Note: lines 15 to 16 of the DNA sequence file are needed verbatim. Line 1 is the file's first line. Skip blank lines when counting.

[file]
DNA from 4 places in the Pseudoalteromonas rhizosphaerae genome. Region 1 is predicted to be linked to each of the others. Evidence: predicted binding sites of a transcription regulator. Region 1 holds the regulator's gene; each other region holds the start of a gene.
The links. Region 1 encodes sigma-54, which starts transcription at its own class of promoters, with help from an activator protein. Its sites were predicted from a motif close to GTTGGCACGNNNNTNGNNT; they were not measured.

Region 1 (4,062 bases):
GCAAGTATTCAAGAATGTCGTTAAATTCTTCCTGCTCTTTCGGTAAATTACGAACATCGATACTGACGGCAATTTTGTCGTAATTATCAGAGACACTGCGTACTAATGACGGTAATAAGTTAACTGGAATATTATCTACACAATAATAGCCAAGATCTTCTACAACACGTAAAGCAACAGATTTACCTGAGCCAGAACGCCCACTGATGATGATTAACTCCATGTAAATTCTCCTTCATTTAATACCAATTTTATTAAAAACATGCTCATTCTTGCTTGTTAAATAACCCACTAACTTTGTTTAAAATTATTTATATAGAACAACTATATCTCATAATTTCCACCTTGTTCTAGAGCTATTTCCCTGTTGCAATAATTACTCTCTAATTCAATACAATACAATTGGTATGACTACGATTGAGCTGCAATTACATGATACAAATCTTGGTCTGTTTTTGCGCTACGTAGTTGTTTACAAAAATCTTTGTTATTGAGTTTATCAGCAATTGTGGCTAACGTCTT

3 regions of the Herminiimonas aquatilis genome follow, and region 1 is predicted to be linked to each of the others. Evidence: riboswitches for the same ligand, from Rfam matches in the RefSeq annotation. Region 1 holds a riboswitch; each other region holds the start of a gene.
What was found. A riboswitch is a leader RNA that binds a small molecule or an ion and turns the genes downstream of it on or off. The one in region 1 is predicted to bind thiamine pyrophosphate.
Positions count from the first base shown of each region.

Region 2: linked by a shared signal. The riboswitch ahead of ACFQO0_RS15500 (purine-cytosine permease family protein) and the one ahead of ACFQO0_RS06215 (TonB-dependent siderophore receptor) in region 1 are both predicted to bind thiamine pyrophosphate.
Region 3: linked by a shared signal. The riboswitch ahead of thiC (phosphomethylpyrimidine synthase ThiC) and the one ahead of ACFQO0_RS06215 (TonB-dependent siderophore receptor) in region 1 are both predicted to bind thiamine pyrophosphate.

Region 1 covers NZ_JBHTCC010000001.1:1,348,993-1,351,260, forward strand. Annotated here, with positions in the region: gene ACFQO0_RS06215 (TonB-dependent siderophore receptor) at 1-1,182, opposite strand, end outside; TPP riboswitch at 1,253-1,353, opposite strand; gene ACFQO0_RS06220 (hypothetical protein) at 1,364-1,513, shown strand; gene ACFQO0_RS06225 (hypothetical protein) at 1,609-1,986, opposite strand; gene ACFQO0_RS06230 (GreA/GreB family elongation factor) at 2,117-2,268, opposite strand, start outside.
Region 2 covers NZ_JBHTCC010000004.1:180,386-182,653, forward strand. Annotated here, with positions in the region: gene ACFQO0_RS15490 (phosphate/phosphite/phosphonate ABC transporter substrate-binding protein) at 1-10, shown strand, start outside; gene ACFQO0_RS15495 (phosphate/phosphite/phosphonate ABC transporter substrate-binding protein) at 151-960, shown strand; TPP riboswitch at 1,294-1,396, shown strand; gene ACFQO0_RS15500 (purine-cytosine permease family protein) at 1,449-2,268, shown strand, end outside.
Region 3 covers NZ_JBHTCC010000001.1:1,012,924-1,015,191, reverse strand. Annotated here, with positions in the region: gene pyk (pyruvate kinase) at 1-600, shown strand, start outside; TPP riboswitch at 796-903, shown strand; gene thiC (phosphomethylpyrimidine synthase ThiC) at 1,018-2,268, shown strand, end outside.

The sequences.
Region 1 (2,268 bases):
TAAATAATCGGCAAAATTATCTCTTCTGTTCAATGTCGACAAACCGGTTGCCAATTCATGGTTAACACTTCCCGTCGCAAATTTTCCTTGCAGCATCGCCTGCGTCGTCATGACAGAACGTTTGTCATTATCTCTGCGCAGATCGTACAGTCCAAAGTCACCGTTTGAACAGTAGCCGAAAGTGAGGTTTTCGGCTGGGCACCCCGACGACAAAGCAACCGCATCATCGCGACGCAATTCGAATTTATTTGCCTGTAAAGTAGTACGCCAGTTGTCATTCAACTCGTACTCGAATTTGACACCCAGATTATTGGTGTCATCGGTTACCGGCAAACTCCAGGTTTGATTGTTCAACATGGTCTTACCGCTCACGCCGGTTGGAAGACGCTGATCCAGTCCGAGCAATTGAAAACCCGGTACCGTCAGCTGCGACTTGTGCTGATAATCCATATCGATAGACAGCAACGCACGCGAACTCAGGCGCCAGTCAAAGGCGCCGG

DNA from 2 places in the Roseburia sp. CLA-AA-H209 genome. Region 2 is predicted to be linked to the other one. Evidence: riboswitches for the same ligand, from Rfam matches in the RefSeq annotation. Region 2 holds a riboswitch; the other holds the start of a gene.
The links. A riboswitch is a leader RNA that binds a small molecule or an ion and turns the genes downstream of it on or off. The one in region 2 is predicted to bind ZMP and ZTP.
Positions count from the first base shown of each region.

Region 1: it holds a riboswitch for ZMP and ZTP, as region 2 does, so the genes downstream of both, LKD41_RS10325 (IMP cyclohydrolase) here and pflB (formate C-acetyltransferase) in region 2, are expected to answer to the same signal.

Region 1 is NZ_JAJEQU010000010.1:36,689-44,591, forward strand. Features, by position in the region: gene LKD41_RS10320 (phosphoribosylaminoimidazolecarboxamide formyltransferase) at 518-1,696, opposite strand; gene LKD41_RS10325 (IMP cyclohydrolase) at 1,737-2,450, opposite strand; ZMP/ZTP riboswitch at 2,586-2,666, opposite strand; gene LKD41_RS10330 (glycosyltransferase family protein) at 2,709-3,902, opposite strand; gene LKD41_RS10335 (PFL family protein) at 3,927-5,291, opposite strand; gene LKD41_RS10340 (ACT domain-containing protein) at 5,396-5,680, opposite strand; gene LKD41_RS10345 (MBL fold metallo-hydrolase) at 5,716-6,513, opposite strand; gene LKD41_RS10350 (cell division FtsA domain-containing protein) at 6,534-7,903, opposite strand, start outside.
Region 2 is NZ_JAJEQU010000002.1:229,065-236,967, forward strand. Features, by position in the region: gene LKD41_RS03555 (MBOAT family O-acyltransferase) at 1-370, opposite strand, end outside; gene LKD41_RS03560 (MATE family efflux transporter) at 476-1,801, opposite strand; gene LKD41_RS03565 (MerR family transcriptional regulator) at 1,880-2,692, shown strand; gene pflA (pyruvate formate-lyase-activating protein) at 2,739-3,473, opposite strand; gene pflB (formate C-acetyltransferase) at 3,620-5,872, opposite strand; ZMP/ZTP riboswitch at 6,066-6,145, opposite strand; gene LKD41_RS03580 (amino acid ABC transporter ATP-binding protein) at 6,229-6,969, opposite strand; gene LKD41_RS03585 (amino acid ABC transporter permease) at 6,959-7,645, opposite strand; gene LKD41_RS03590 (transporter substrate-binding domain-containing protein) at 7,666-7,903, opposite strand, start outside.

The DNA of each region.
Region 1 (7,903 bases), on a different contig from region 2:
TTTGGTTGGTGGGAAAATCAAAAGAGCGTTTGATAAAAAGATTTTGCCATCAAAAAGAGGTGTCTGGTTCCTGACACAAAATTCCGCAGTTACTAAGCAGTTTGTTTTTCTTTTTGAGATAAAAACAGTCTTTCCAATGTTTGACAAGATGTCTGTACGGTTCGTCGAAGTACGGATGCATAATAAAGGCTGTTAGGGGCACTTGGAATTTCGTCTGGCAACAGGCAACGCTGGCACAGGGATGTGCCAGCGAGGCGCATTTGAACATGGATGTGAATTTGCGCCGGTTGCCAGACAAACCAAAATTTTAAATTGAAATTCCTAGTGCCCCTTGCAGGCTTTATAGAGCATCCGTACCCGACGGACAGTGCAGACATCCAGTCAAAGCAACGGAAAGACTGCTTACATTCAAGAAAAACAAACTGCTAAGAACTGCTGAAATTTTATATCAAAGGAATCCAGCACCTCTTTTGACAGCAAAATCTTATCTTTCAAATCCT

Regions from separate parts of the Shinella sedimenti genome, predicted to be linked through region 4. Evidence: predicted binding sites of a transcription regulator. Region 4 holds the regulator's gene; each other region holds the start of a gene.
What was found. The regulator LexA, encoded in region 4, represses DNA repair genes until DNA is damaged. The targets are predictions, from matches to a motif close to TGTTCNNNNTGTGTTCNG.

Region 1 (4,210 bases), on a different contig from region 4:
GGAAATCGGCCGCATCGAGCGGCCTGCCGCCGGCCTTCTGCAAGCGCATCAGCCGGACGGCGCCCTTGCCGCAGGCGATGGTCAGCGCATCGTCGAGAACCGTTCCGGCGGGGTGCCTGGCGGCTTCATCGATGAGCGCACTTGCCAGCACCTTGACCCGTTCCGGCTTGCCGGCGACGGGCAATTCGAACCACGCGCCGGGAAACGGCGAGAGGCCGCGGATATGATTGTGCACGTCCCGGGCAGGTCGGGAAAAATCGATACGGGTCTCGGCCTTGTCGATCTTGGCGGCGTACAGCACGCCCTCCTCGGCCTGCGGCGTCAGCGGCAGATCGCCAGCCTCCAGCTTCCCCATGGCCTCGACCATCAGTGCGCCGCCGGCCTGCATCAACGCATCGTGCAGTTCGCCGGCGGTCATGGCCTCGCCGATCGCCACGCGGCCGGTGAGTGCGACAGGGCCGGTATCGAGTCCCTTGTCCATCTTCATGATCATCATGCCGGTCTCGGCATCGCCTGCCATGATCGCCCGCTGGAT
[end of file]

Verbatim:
TAAATAATCGGCAAAATTATCTCTTCTGTTCAATGTCGACAAACCGGTTGCCAATTCATGGTTAACACTTCCCGTCGCAAATTTTCCTTGCAGCATCGCCTGCGTCGTCATGACAGAACGTTTGTCATTATCTCTGCGCAGATCGTACAGTCCAAAGTCACCGTTTGAACAGTAGCCGAAAGTGAGGTTTTCGGCTGGGCACCCCGACGACAAAGCAACCGCATCATCGCGACGCAATTCGAATTTATTTGCCTGTAAAGTAGTACGCCAGTTGTCATTCAACTCGTACTCGAATTTGACACCCAGATTATTGGTGTCATCGGTTACCGGCAAACTCCAGGTTTGATTGTTCAACATGGTCTTACCGCTCACGCCGGTTGGAAGACGCTGATCCAGTCCGAGCAATTGAAAACCCGGTACCGTCAGCTGCGACTTGTGCTGATAATCCATATCGATAGACAGCAACGCACGCGAACTCAGGCGCCAGTCAAAGGCGCCGG

DNA from 2 places in the Roseburia sp. CLA-AA-H209 genome. Region 2 is predicted to be linked to the other one. Evidence: riboswitches for the same ligand, from Rfam matches in the RefSeq annotation. Region 2 holds a riboswitch; the other holds the start of a gene.